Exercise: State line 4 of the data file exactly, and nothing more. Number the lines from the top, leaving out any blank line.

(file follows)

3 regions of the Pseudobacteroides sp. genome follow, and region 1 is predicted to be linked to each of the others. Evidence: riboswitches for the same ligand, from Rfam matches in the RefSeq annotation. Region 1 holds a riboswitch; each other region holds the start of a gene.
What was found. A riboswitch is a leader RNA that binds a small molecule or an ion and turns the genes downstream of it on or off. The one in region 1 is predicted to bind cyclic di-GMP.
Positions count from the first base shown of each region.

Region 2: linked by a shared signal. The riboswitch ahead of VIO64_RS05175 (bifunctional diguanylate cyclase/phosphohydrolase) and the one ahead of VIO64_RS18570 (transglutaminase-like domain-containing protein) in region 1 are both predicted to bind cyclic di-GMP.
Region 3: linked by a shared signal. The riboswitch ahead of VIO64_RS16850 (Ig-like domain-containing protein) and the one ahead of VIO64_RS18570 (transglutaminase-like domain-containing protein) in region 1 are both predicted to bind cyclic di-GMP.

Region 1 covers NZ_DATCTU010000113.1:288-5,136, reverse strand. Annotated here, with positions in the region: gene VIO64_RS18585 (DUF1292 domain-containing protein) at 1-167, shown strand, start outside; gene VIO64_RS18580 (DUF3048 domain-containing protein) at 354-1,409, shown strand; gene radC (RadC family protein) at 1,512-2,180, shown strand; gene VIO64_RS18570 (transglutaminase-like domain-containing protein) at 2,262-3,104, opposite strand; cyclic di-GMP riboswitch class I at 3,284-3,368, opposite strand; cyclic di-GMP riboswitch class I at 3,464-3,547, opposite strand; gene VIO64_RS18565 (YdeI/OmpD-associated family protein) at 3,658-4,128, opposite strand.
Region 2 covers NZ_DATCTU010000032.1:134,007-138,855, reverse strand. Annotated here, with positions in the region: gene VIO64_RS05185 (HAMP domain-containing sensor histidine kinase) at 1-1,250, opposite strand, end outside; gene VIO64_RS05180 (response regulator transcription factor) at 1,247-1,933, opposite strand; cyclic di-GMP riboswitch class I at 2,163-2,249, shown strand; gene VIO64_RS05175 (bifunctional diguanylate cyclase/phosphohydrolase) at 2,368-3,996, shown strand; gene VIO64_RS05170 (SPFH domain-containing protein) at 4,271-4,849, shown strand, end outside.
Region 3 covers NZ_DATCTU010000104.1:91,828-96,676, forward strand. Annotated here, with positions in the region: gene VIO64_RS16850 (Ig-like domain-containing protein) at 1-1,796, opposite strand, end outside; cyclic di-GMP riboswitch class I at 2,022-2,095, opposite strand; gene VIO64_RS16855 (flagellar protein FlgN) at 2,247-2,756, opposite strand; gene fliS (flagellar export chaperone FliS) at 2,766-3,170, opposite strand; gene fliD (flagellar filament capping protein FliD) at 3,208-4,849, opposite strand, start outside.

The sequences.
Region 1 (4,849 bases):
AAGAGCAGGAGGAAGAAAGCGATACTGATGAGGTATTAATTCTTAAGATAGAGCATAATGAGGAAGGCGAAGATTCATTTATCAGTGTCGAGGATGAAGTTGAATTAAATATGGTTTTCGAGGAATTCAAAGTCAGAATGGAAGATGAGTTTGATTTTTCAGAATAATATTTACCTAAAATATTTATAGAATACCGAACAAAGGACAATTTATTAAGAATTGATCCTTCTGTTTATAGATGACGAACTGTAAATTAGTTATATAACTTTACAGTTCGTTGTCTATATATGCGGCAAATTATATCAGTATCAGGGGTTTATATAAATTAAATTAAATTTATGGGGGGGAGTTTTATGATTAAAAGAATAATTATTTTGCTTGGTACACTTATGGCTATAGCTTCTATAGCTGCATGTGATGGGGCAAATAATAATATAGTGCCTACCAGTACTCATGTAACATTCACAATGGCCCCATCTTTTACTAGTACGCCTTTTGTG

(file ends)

Region 2: linked by a shared signal. The riboswitch ahead of VIO64_RS05175 (bifunctional diguanylate cyclase/phosphohydrolase) and the one ahead of VIO64_RS18570 (transglutaminase-like domain-containing protein) in region 1 are both predicted to bind cyclic di-GMP.